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Women, Gender, Feminism, and Psychology in the United States and Canada




The historic Seneca Falls Convention on Women's Rights in New York State marks the beginning of the women's suffrage movement and first-wave feminism in the United States. The Declaration of Sentiments is signed by 68 women and 32 men; the principal author was Elizabeth Cady Stanton. 



Sojourner Truth delivers her famous "Ain't I a Woman" speech at the Women's Convention in Akron, Ohio



Christine Ladd Franklin: First woman to complete all the requirements for a PhD at Johns Hopkins University, a degree she was not granted until 1926



Mary Whiton Calkins establishes a psychology laboratory at Wellesley College


Calkins and Ladd Franklin: First female members of the American Psychological Association 




Margaret Floy Washburn becomes the first woman to be officially awarded the PhD degree in psychology, at Cornell University under E.B. Titchener




Calkins and Cordelia Nevers begin their debate with Jospeh Jastrow about the Community of Ideas of Men and Women


Milicent Shinn publishes an article in Century Magazine in which she explores the reasons for the lower rates of marriage among college-educated women, concluding that educated women have more freedom in their choice of mates and more economic independence




Helen Thompson (Woolley) completes the first dissertation on sex differences, entitled The Mental Traits of Sex


Ladd Franklin, Calkins and Washburn named to American Men of ScienceEmma Sophia Baker becomes the first woman in Canada to earn a PhD on a psychological topic




Mary Whiton Calkins: First woman to be elected president of the APA



Helen Woolley publishes A Review of the Recent Literature on the Psychology of Sex in the Psychological Bulletin




Anna Berliner becomes the only woman to complete a PhD under Wilhelm Wundt


Leta Stetter Hollingworth publishes Variability as Related to Sex Differences in Achievement: A Critique in the American Journal of Sociology


Hollingworth publishes her doctoral dissertation entitled Functional Periodicity: An Experimental Study of the Motor and Mental Abilities of Women During Menstruation



Hollingworth publishes Social Devices for Impelling Women to Bear and Rear Children in the American Journal of Sociology

Anthropologist Robert Lowie and Hollingworth publish Science and Feminism in Scientific Monthly 




Constitutional amendment gives women the right to vote in the United States



Margaret Floy Washburn is the second woman to be elected president of the APA


Leta Stetter Hollingworth is cited in American Men of Science for her research on the psychology of women




The Famous Five succeed in having the Supreme Court of Canada declare women as persons in the eyes of the law in the famous Persons Case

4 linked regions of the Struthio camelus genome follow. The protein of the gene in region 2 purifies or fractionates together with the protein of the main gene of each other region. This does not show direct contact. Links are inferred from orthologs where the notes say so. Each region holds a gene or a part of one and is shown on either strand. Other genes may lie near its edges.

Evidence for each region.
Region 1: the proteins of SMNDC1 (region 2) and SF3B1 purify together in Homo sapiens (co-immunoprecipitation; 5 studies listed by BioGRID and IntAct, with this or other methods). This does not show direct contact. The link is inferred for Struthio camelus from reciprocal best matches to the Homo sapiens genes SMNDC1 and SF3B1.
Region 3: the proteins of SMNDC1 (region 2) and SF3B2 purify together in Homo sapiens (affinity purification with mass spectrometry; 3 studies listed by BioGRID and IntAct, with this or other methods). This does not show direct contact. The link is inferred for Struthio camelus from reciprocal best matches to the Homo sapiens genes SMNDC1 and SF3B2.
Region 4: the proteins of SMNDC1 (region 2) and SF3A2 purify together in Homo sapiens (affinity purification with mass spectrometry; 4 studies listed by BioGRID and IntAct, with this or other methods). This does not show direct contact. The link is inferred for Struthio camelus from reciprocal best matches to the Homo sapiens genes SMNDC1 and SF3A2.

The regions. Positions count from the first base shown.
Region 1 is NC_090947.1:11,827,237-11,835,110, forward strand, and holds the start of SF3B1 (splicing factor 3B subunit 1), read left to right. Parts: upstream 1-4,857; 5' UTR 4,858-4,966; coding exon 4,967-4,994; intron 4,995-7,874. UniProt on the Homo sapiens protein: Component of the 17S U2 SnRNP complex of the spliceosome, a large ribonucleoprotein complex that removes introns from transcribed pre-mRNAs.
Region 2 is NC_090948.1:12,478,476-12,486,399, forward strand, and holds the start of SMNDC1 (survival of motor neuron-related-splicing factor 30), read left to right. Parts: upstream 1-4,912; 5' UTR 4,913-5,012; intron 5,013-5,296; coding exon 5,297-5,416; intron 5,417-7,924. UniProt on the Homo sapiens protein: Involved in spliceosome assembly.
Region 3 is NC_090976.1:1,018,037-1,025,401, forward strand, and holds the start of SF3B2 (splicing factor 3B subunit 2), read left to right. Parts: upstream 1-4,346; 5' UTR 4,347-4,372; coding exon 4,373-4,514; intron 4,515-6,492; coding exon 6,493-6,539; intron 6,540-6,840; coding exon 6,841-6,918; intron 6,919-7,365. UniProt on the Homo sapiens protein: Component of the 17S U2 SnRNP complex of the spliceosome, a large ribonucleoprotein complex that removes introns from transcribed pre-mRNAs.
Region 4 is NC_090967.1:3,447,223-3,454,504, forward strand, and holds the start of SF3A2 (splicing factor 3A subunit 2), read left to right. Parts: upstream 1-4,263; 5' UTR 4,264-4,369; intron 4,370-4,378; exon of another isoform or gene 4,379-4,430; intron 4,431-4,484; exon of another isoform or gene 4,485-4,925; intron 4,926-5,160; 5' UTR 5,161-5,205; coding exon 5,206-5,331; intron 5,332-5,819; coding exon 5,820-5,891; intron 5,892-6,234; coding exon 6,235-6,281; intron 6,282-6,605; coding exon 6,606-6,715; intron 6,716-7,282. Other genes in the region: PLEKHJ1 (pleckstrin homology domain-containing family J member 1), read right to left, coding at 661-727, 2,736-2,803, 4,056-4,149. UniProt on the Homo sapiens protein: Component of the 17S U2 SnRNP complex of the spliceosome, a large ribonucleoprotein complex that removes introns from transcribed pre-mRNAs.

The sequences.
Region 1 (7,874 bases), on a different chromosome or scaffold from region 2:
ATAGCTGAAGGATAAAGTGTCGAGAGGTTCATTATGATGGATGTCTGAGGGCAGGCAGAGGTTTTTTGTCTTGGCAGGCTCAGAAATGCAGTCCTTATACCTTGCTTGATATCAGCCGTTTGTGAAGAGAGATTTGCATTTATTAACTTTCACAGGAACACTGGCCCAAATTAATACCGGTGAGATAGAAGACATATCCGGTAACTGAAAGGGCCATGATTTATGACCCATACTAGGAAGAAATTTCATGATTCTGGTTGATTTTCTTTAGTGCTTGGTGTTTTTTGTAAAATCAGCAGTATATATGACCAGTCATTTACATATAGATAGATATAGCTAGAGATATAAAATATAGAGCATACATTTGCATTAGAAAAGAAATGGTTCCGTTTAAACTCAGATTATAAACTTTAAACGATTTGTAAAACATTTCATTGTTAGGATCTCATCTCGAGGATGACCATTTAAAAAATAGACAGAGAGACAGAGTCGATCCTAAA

Margaret Floy Washburn: First woman psychologist elected to the National Academy of Science




Inez Beverly Prosser: First African American woman to receive a doctoral degree in psychology at the University of Cincinnati, in educational psychology




Ruth Howard (Beckham): Second African American woman to receive a doctoral degree in psychology, first within a department of psychology, at the University of Minnesota




Helen Flanders Dunbar founds the American Society for Research in Psychosomatic Problems and is the first editor of the society's journal, Psychosomatic Medicine: Experimental and Clinical Studies 


Alberta Banner Turner earns her PhD from Ohio State University




The Society for the Psychological Study of Social Issues (SPSSI) is founded.  Although none of its founding members are women, women soon make up one-third of the society's membership




Rose Butler Browne becomes the first African American woman to earn a PhD in Education at Harvard University




Karen Horney founds the American Institute for Psychoanalysis


National Council of Women Psychologists (NCWP) is formed to mobilize women psychologists in the war effort




Florence L. Goodenough: First president of the newly created National Council of Women Psychologists, which became the International Council of Women Psychologists in 1946 and then the International Council of Psychologists in 1959




Mamie Phipps Clark is the first African American woman (and second African American) to receive a PhD from Columbia University



Ruth Tolman serves as SPSSI's first female council representative


SPSSI Committee on Roles of Men and Women in Postwar Society chaired by Georgene Seward issues a report concluding that sex differences are based largely on differential training and social myth




Georgene Seward's Sex and the Social Order is published


Mamie Phipps Clark establishes the Northside Center for Child Development in New York City




Keturah Whitehurst earns her PhD from Harvard's Radcliffe College and goes on to become the first African-American psychologist licensed in Virginia



If you know of an important historical event that should be listed here,email the date and a few lines about the event
to alexr [@] yorku.caLinks to further information and photos with proper permissions are also appreciated.